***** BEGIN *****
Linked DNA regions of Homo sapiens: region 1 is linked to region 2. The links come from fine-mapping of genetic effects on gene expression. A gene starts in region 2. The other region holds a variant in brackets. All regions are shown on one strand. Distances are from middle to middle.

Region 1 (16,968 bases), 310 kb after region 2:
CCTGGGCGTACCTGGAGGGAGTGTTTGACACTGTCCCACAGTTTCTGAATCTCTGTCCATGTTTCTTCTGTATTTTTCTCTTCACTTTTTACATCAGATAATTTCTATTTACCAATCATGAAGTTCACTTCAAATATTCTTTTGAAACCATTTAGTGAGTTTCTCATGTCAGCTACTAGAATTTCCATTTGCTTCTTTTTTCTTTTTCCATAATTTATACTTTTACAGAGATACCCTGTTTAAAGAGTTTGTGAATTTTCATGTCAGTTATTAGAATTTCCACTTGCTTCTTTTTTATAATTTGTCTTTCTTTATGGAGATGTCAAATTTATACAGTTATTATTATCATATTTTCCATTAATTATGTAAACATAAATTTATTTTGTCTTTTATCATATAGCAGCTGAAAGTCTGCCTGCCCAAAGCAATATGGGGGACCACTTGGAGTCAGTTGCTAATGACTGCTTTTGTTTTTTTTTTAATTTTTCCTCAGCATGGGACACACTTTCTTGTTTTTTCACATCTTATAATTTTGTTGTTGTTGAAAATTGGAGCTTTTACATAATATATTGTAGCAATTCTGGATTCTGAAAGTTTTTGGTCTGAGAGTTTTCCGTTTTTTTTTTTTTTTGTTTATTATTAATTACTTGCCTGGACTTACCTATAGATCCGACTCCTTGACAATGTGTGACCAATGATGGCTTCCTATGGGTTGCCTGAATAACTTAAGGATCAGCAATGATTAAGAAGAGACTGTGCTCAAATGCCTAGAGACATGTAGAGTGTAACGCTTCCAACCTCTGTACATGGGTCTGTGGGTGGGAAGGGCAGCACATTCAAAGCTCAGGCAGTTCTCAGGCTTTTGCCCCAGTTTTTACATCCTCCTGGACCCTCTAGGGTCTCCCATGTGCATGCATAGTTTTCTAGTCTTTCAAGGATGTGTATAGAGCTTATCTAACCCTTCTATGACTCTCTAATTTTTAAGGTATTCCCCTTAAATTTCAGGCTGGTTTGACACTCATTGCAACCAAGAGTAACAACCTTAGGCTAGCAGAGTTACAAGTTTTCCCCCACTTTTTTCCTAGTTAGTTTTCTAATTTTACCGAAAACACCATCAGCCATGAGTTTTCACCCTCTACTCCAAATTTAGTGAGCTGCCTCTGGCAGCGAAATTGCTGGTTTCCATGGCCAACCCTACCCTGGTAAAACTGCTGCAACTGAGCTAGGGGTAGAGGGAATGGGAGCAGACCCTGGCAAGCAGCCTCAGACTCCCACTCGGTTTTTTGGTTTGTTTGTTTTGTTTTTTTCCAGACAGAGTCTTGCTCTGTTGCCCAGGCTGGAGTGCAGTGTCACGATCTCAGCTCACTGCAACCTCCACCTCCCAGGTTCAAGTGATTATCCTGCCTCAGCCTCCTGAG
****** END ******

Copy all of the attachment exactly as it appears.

Linked DNA regions of Homo sapiens: region 1 is linked to region 2. The links come from fine-mapping of genetic effects on gene expression. A gene starts in region 2. The other region holds a variant in brackets. All regions are shown on one strand. Distances are from middle to middle.

Region 1 (16,968 bases), 310 kb after region 2:
CCTGGGCGTACCTGGAGGGAGTGTTTGACACTGTCCCACAGTTTCTGAATCTCTGTCCATGTTTCTTCTGTATTTTTCTCTTCACTTTTTACATCAGATAATTTCTATTTACCAATCATGAAGTTCACTTCAAATATTCTTTTGAAACCATTTAGTGAGTTTCTCATGTCAGCTACTAGAATTTCCATTTGCTTCTTTTTTCTTTTTCCATAATTTATACTTTTACAGAGATACCCTGTTTAAAGAGTTTGTGAATTTTCATGTCAGTTATTAGAATTTCCACTTGCTTCTTTTTTATAATTTGTCTTTCTTTATGGAGATGTCAAATTTATACAGTTATTATTATCATATTTTCCATTAATTATGTAAACATAAATTTATTTTGTCTTTTATCATATAGCAGCTGAAAGTCTGCCTGCCCAAAGCAATATGGGGGACCACTTGGAGTCAGTTGCTAATGACTGCTTTTGTTTTTTTTTTAATTTTTCCTCAGCATGGGACACACTTTCTTGTTTTTTCACATCTTATAATTTTGTTGTTGTTGAAAATTGGAGCTTTTACATAATATATTGTAGCAATTCTGGATTCTGAAAGTTTTTGGTCTGAGAGTTTTCCGTTTTTTTTTTTTTTTGTTTATTATTAATTACTTGCCTGGACTTACCTATAGATCCGACTCCTTGACAATGTGTGACCAATGATGGCTTCCTATGGGTTGCCTGAATAACTTAAGGATCAGCAATGATTAAGAAGAGACTGTGCTCAAATGCCTAGAGACATGTAGAGTGTAACGCTTCCAACCTCTGTACATGGGTCTGTGGGTGGGAAGGGCAGCACATTCAAAGCTCAGGCAGTTCTCAGGCTTTTGCCCCAGTTTTTACATCCTCCTGGACCCTCTAGGGTCTCCCATGTGCATGCATAGTTTTCTAGTCTTTCAAGGATGTGTATAGAGCTTATCTAACCCTTCTATGACTCTCTAATTTTTAAGGTATTCCCCTTAAATTTCAGGCTGGTTTGACACTCATTGCAACCAAGAGTAACAACCTTAGGCTAGCAGAGTTACAAGTTTTCCCCCACTTTTTTCCTAGTTAGTTTTCTAATTTTACCGAAAACACCATCAGCCATGAGTTTTCACCCTCTACTCCAAATTTAGTGAGCTGCCTCTGGCAGCGAAATTGCTGGTTTCCATGGCCAACCCTACCCTGGTAAAACTGCTGCAACTGAGCTAGGGGTAGAGGGAATGGGAGCAGACCCTGGCAAGCAGCCTCAGACTCCCACTCGGTTTTTTGGTTTGTTTGTTTTGTTTTTTTCCAGACAGAGTCTTGCTCTGTTGCCCAGGCTGGAGTGCAGTGTCACGATCTCAGCTCACTGCAACCTCCACCTCCCAGGTTCAAGTGATTATCCTGCCTCAGCCTCCTGAG